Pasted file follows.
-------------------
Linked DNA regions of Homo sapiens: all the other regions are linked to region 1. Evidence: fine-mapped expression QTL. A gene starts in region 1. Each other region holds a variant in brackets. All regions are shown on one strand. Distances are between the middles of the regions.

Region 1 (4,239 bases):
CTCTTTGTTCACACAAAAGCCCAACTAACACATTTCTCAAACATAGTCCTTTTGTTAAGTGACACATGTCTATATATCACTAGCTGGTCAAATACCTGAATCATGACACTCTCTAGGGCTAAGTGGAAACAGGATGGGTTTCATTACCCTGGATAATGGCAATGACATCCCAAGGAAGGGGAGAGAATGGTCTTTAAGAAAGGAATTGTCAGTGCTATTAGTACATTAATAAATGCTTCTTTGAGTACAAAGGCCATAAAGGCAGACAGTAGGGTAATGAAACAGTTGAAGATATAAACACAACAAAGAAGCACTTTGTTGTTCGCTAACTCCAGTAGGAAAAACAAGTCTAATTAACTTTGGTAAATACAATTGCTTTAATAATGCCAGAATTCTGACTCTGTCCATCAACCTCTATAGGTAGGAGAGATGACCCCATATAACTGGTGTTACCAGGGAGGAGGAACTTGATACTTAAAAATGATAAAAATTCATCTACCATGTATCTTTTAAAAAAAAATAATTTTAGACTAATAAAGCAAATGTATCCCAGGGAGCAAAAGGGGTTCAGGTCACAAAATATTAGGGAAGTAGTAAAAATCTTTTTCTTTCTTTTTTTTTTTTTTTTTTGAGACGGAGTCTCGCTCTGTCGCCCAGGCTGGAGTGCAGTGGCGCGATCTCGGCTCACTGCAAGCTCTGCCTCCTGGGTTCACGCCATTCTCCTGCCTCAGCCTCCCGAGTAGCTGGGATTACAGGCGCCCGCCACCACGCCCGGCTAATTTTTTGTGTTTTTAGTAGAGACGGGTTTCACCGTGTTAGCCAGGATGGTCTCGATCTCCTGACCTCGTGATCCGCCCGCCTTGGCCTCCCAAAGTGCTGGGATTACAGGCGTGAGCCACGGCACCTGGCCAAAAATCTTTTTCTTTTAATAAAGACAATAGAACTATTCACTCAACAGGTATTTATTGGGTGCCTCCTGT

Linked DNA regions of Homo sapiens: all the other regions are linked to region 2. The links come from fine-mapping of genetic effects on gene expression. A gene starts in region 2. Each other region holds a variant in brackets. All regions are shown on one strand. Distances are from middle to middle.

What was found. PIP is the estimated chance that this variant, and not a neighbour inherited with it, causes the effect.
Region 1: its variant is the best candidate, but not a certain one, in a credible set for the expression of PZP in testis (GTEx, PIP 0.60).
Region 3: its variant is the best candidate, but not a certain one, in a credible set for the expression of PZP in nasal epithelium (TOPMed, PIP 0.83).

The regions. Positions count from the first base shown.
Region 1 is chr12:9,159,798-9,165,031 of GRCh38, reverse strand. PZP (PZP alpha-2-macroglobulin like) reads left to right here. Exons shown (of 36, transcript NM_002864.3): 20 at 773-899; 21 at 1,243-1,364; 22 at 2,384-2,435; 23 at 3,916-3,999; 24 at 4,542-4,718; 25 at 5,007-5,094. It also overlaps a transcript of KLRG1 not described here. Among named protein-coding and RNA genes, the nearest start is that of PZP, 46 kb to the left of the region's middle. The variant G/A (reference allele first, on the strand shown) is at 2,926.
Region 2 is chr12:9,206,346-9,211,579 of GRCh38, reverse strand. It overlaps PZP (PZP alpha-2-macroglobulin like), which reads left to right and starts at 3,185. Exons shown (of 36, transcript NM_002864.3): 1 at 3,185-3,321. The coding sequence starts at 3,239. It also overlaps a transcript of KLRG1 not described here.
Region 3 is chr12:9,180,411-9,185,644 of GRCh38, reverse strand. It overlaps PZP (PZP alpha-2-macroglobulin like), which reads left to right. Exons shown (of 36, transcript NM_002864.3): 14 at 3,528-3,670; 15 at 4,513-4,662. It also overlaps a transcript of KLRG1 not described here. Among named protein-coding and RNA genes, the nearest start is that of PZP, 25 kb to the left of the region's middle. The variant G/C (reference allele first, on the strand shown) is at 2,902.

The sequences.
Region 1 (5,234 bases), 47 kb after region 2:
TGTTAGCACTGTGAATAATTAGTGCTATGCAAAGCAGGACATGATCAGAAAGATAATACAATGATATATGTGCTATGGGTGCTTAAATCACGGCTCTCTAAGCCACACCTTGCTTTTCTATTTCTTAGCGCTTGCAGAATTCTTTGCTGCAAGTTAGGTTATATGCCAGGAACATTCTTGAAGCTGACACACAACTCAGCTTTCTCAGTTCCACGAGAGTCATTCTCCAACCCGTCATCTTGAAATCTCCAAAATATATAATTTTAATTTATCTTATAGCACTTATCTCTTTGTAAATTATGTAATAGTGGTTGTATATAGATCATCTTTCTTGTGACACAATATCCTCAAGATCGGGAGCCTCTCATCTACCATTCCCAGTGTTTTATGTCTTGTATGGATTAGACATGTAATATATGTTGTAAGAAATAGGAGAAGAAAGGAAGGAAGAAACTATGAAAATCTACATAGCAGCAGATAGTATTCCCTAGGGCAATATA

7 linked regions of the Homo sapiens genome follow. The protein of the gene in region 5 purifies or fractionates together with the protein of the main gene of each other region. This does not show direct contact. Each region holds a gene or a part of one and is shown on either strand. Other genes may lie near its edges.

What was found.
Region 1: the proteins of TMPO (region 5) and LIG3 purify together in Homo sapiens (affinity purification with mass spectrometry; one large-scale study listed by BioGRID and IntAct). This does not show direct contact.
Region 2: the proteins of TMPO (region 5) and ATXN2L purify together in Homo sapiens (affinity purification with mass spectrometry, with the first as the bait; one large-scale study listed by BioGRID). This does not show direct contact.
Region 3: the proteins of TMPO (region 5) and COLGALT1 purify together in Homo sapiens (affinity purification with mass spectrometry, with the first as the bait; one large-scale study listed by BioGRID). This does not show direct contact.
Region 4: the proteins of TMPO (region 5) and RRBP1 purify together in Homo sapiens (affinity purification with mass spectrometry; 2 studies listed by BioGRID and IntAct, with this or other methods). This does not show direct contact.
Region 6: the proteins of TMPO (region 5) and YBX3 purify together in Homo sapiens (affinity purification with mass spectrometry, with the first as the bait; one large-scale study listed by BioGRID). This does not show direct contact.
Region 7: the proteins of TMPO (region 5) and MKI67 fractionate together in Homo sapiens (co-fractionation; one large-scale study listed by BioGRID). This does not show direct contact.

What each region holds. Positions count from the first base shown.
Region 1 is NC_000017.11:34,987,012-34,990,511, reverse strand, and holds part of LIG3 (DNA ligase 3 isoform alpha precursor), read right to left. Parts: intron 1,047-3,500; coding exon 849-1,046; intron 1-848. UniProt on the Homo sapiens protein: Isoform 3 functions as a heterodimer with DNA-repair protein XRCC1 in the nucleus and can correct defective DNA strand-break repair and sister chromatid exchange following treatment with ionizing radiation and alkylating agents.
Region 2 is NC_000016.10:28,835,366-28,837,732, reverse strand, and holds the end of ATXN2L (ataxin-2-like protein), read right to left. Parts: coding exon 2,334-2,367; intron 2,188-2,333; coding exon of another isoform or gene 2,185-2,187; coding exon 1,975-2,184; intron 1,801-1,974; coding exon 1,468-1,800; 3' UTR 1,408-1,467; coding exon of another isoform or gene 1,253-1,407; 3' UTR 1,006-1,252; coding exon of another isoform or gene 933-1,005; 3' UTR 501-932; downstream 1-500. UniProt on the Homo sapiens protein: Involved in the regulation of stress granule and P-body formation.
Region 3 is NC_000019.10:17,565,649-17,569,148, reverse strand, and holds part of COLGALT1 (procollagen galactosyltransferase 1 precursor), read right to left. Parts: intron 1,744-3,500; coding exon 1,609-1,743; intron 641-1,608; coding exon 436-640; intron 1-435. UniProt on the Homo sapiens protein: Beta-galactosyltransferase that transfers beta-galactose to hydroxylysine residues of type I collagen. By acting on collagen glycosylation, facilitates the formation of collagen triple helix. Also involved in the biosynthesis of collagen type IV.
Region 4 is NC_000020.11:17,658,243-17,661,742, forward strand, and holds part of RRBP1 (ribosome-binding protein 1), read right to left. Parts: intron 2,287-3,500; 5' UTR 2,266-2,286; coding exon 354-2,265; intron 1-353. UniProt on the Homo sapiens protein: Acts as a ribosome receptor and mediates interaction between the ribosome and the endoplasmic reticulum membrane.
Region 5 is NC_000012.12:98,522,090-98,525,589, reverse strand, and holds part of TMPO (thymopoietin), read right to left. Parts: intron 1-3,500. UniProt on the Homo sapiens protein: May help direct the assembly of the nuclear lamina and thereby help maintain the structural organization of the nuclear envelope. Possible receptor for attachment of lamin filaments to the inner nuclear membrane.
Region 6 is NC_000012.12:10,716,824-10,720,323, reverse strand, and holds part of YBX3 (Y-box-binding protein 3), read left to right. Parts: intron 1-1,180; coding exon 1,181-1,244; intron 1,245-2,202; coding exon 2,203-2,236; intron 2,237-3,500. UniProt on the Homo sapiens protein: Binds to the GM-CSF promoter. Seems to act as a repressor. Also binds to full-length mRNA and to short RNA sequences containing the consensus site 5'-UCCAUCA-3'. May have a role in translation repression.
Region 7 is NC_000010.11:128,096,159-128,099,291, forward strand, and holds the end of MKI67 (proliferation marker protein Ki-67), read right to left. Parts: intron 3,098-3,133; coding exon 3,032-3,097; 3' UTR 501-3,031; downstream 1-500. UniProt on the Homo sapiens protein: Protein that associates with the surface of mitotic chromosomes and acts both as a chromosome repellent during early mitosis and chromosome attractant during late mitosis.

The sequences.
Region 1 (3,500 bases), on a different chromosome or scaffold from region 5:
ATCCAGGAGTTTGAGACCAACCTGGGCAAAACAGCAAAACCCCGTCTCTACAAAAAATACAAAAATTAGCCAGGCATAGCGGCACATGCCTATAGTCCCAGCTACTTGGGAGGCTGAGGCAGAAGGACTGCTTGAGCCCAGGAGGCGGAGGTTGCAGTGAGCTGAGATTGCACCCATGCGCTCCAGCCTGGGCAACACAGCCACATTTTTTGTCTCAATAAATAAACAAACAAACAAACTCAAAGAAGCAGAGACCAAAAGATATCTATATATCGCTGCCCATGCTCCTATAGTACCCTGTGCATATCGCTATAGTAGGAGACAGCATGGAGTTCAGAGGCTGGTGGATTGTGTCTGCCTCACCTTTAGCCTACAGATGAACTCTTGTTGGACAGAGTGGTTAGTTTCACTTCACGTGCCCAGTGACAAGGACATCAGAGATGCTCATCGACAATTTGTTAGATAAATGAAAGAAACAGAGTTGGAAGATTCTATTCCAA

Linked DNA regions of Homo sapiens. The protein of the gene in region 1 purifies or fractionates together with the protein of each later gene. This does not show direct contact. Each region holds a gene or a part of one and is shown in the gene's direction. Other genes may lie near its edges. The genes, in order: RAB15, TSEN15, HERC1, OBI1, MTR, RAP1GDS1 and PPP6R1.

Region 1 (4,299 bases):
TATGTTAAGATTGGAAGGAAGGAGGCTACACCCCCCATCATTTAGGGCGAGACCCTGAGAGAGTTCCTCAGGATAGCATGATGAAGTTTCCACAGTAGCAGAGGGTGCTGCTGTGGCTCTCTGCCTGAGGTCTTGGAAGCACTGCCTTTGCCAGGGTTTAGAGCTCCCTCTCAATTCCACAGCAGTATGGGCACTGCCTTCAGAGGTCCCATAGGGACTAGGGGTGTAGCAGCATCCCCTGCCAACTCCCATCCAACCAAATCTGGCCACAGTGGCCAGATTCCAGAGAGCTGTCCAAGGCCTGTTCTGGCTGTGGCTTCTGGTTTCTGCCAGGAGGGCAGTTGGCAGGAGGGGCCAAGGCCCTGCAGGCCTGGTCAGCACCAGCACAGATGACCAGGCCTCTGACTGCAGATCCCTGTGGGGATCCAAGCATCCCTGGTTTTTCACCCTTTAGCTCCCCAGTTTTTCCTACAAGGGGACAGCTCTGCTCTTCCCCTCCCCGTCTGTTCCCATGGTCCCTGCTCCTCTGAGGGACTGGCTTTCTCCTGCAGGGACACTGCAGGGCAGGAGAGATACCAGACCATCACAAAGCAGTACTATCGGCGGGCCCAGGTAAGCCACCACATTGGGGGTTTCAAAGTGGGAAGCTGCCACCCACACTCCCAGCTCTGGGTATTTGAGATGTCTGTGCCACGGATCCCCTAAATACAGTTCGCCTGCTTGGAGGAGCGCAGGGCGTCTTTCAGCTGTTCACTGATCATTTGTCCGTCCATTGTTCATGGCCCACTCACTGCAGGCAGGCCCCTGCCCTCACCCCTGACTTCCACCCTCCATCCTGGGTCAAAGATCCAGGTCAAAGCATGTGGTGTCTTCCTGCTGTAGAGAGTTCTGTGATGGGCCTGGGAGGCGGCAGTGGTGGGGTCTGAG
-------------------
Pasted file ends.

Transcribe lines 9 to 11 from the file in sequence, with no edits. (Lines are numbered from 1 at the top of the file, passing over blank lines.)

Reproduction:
Region 1 is chr12:9,159,798-9,165,031 of GRCh38, reverse strand. PZP (PZP alpha-2-macroglobulin like) reads left to right here. Exons shown (of 36, transcript NM_002864.3): 20 at 773-899; 21 at 1,243-1,364; 22 at 2,384-2,435; 23 at 3,916-3,999; 24 at 4,542-4,718; 25 at 5,007-5,094. It also overlaps a transcript of KLRG1 not described here. Among named protein-coding and RNA genes, the nearest start is that of PZP, 46 kb to the left of the region's middle. The variant G/A (reference allele first, on the strand shown) is at 2,926.
Region 2 is chr12:9,206,346-9,211,579 of GRCh38, reverse strand. It overlaps PZP (PZP alpha-2-macroglobulin like), which reads left to right and starts at 3,185. Exons shown (of 36, transcript NM_002864.3): 1 at 3,185-3,321. The coding sequence starts at 3,239. It also overlaps a transcript of KLRG1 not described here.
Region 3 is chr12:9,180,411-9,185,644 of GRCh38, reverse strand. It overlaps PZP (PZP alpha-2-macroglobulin like), which reads left to right. Exons shown (of 36, transcript NM_002864.3): 14 at 3,528-3,670; 15 at 4,513-4,662. It also overlaps a transcript of KLRG1 not described here. Among named protein-coding and RNA genes, the nearest start is that of PZP, 25 kb to the left of the region's middle. The variant G/C (reference allele first, on the strand shown) is at 2,902.